Alcohol and Abuse
Alcohol and drugs are often seen as a "cause" of domestic abuse,
but this is a myth. While alcohol and drug use are a definite problem
when used by the perpetrator, it usually only makes the situation worse.
The use of alcohol in itself does not lead to violence. Many men are abusive whether they have been drinking or not and many people drink without becoming violent. However, men may still blame their violent behavior on being drunk and it can be used as another excuse for their battering behavior.
When both partners have been drinking or using drugs, the violence tends to be even more severe, and the woman may be less able to protect herself. The abuser (and others) may blame the woman, if she herself has been using drugs or alcohol and when she reports the abuse, the police and other agencies are likely to take her less seriously.
Many women use alcohol or other drugs to help them cope with the abuse; and there is also evidence that some women are introduced to substances by their violent partners in order to increase their control over them.
Domestic abuse and sexual assault are not due to a loss of control brought on by excessive drinking. These crimes are about gaining and maintaining control by using any means, including violence. Using alcohol as an excuse is just a denial by the batterer to take personal responsibility for his violence.
Battering is learned behavior, not the result of substance abuse. Studies indicate batterers who beat their partners while under the influence of alcohol also beat them when sober. Treatment for alcohol abuse does not "cure" domestic abuse; both problems must be treated independently.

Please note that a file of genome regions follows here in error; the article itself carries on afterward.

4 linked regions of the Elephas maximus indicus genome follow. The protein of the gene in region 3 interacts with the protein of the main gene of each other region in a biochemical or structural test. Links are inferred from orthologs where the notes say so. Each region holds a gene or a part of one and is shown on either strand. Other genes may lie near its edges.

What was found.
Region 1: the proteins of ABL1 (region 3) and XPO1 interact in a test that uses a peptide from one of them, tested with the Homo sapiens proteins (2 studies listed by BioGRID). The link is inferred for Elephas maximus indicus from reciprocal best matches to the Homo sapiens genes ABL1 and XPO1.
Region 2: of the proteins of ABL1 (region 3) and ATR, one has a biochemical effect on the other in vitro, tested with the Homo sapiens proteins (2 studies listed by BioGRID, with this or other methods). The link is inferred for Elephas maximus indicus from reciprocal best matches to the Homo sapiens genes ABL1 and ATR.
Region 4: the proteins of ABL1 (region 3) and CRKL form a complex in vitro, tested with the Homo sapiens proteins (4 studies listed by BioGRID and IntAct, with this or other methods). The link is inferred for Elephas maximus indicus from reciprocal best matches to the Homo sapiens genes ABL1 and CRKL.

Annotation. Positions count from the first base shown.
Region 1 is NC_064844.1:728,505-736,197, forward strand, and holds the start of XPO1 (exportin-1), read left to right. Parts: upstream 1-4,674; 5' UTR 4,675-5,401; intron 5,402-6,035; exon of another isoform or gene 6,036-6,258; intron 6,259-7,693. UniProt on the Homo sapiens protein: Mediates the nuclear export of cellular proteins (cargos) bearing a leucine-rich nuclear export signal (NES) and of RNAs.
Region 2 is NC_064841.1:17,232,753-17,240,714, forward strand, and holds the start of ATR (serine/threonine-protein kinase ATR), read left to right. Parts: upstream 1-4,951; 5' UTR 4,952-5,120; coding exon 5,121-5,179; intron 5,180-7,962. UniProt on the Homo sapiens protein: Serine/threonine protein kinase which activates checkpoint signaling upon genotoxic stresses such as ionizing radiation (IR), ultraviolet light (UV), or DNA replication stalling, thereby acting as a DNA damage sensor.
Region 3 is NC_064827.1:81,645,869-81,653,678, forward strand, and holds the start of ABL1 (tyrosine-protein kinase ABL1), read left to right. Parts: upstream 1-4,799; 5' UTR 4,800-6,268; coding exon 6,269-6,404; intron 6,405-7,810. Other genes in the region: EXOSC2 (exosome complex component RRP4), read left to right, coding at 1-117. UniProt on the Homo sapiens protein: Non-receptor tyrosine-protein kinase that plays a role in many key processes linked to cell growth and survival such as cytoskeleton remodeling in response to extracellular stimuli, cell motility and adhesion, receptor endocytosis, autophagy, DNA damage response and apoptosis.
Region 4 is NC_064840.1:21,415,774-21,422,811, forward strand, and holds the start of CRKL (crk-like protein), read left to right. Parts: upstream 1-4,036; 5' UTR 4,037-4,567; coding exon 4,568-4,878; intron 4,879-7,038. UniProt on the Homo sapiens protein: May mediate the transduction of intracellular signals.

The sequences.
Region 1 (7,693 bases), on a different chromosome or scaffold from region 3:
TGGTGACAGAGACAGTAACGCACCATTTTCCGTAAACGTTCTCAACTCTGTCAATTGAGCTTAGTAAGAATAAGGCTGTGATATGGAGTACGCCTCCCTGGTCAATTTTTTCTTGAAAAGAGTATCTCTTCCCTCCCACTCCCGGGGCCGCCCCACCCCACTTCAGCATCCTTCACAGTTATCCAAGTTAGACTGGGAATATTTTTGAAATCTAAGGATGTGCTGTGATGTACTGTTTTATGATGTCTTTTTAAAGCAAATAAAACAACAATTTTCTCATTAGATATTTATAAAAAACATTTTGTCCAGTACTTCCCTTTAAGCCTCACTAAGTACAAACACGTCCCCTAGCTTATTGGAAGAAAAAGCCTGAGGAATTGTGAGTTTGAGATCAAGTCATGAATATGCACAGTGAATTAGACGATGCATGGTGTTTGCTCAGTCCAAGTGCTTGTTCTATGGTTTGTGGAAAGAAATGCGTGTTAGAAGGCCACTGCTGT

Alcohol is one of several risk factors related to sexual assault and dating/intimate partner violence. It is often the medium perpetrators use to slip date rape drugs to their victims. Alcohol can lower inhibitions, making it easier for a perpetrator to ignore boundaries. Intoxication makes it more difficult for a victim to guard against an attack.
To reduce that risk:
* Don't accept drinks from someone you don't know.
* Never accept a drink in an open container or leave your drink unattended.
* Try to avoid conflicts or arguments if you or your partner were drinking.
* Don't mix sexual decisions with alcohol.
* When you feel uncomfortable with someone's drinking, try to leave the
* Don't go off with people you don't know when you have been drinking.
National Abuse Hotline
Abuse is Always Wrong!
We are all made in the image of God,
No one has the right to abuse the image